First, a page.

At some point a Dutchman became monk. In the Theravada tradition to which the Buddharama Temple belonged one needs at least five already ordained monks to ordain a new monk20. The ordination of the Dutch monk attracted many Thai people, mainly women. When the man's head was being shaven, the women were fighting to get some curls of hair as a precious relic. After that there was a walking procession through the town of Waalwijk. I was asked to walk in front with a Buddhist flag. ``It is the first Buddhist procession in Europe'', said Mettaviharee. Back in the Temple, the actual ceremony started. Chanting, speaking, chanting, sermons. After that the monks got food. Only then the lay people were allowed to eat. It was interesting Thai food, something new to me. The happening had a high social content. The men were sitting outside, smoking cigarettes. The women could have been walking out of a brochure on Thailand of travel-agent Neckermann. Some of the women were naive and respectful to the monks. Other women were less naive and still respectful to them. In the Thai culture one can become monk for only one or two weeks. An easy way to get so much female attention I thought.
At a ceremony for the birthday of Buddha the happening was similar. I
was not sure wether I would continue to go to this Tharavadin Temple.
For my work I was a couple of days in Berlin. It was the first time I flew Pan Am, as only the four nations of the Allied Forces were allowed to land there. The touch-down was impressive: not a usual airport in fields outside of town, but one in the middle of it. We landed on an island between appartment buildings. It was cold war as usual. After my work was over I went to the Theravadin Temple of Berlin. It has been there since 1923. Was it the influence of Schopenhauer who was one of the first Europeans who wrote about it? From the Temple in Waalwijk I knew it was customary to bring something for the monks. With flowers and bottles of orange juice I arrived at the Temple. The monks from Sri Lanka received me warmly and showed the place: meditation hall, sermon hall, library, sleeping places. At the end the older monk asked: ``Would you now like to meditate?'' Looking on my watch I said: ``Well, in two and half hour my plane is leaving so that is not possible. But in a couple of years I will come back and then I will meditate.'' The monk felt what went through me. Making a bow he said in a friendly way: ``Very well, we have all time,'' thus relieving my embarrasment. I did come back to meditate, but only in 1989 a few months before the Berlin wall fell. The monks were no longer there, a sign of non-permanence, one of the fundamental characteristics of life, but I felt that I kept my promise.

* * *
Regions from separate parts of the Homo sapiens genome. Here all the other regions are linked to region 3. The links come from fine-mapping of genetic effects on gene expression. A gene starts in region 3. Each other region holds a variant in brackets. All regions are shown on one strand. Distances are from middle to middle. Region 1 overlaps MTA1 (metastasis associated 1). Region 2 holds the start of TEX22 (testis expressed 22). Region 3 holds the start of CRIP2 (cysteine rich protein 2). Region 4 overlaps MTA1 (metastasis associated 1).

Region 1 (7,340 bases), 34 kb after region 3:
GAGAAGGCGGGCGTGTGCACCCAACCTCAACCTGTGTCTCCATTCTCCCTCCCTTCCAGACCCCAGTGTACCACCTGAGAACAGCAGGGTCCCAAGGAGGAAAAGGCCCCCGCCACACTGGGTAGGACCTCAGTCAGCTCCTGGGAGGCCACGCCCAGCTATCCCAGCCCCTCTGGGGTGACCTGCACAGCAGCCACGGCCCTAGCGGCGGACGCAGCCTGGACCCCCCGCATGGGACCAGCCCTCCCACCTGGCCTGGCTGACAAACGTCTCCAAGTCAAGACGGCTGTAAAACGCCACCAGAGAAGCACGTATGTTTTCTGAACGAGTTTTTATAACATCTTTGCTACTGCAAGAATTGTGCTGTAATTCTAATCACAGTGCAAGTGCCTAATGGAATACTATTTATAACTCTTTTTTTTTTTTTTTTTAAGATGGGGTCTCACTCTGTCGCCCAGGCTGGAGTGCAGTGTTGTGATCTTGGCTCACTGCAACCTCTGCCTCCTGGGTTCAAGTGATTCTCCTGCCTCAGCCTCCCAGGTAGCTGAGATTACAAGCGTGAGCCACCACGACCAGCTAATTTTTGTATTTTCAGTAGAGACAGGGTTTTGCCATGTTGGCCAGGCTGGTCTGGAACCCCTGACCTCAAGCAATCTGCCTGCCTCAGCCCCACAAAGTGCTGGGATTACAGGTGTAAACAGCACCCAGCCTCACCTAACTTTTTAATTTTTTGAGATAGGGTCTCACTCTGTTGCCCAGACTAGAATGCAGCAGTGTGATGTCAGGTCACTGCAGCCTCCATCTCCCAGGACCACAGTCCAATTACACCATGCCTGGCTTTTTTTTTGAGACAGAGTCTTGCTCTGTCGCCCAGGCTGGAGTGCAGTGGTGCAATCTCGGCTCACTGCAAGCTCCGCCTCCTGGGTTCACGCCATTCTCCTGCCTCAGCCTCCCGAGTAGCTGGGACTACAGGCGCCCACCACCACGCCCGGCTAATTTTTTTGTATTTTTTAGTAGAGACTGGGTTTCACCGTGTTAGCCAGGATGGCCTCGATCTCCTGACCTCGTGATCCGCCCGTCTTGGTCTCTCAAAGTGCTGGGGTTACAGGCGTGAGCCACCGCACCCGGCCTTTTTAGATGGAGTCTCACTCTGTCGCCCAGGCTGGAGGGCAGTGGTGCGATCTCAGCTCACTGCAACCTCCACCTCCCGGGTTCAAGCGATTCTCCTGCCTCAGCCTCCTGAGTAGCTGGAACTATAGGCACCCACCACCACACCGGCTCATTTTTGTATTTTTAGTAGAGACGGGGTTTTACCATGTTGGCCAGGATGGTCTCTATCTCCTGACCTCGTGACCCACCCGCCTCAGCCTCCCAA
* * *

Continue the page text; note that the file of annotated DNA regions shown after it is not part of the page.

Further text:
During a two months visit at the ETH Zürich I saw a poster saying ``Zen, Schloss der Nicht-Angst''. Although I found the addition ``Schloss der Nicht-Angst'' a bit odd, I did go. The location was in the building of the Masons, rented out to the Zen meditators. A friendly attractive Swiss woman and her husband were running the Zendo. During the first evening I saw what I knew from the many Zen books I had read. The woman leading the meditation started halfway the session to walk with a stick. Every now and then she would hit someone on the two sholders, making a loud ``katz'' sound. Later she explained that it was to prevent people to fall asleep. She only would hit someone on request, which was done at the moment one feels that she walks behind us (we were sitting face to wall) by making a bow with folded hands. During the next sit my curiosity overcame my slight fear and I made the bow. While she kneeled behind me her black Zen robe made a crips sound of freshly starched linnen. With gentle femininity she first put my sholder-long hair on the left side. Then with firmness came the hit on my right sholder: ``katz''. The procedure was repeated left and I performed the instructed bow to finish the small ritual. It was not painful at all (something like clapping in your hands, also making a loud sound), but refreshing indeed! The woman told me that the Zendo, she called it Dojo, was founded by Deshimaru Roshi (1914-1982), a Dharma brother of Susuki Roshi.